Let me start by saying that I hate writing about this topic. I hate thinking about the world as a scary place where I cannot ever fully protect my children from bad things. I hate talking about statistics because those are backed by real world examples of families whose lives will never be the same. And I hate when I see these trigger posts on my Facebook news feed because sometimes I want to live in ignorant bliss for just a little bit longer.
But I can’t put my head in the sand and pretend that if I just don’t look at a problem, it will go away.
And I don’t want misinformation to add pain and suffering to someone I care about. So I will write this post and hope that you read it so you can do your best to protect your precious babies.
This post is about sexual abuse perpetrated on children.
I was compelled to write it from my professional background as a psychologist who treats trauma in adults that was largely stemmed from trauma that occurred in childhood. And I’m writing about this topic now because social media got a few things wrong recently in a viral post that I’m sure many of you saw. It was the post about a well-meaning mom who was convinced that human traffickers (and human trafficking is largely about sexual abuse and slavery) were after her babies at a local IKEA.
Now, this mom had reason to be suspicious because strangers were following her family closely and were creepy in their behaviors. They very well could have been up to no go and had nefarious intentions. Or they could have been awkward people who did not mean the family harm. Either way, the mom in the story had every right to be on alert and she diligently watched her children to protect them as we all should in these circumstances.
Unfortunately, many critiqued her behavior asking why she didn’t take pictures or alert staff right away. This is coming from a place called “hindsight bias” where you make decisions after the fact with all the information present that you could not possibly have made in the moment with large chunks of information missing.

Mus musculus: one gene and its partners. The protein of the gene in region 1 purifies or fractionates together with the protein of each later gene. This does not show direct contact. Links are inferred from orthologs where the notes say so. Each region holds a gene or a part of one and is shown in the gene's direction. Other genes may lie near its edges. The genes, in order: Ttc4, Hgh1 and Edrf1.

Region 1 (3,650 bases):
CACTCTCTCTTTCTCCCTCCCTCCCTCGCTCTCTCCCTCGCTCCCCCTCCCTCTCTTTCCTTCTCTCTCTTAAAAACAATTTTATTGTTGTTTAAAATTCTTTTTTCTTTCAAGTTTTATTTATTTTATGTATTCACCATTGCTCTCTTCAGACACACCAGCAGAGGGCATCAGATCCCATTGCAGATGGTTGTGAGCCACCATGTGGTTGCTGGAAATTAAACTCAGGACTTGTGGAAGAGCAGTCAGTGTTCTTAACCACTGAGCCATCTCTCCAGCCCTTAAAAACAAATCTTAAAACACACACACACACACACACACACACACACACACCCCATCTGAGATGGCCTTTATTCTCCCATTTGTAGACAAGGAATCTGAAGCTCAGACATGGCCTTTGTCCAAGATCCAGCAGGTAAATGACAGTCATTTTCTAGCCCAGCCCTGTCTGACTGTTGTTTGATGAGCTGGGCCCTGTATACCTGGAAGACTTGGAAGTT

Therefore, it is not fair to judge this mom or talk about how you would have done something different because you truly don’t know how you would react in a situation that you have never been in.
To pass judgment on this parent is a way to cognitively soothe your fears that this could NEVER happen to you and your family because you would do something totally different and would be protected from the big bad scary world.
But the truth is, you probably will not make the best choices in times of stress and that’s okay.
None of us are great thinkers under duress.
And to pass the blame on the mother is victim blaming at its finest. Don’t’ perpetuate that. I want to commend this mother for speaking out and making us all a little bit more vigilant.
But we are all now vigilant for the wrong things. I hate to say this, but sexual violence against children is rarely committed by strangers. In fact, according to the National Center for Victims of Crimes, “only 14% of children who suffered sexual abuse were violated by an unknown perpetrator.” This means that in 86% of cases of sexual abuse, the children were hurt by someone they knew, and “60% of children are sexually abused by someone in their social circle.”
The cold reality of this is that kids are abused by people they trust—often a family member or someone who has regular access to them.
This is because sexual abuse is a crime of proximity and opportunity, and sexual abusers come in all shapes and sizes. About one-third of offenders are kids themselves who are likely perpetrating abuse after they themselves were abused. This is because kids don’t understand what is happening to them and they have lots of complicated feelings about their abuse.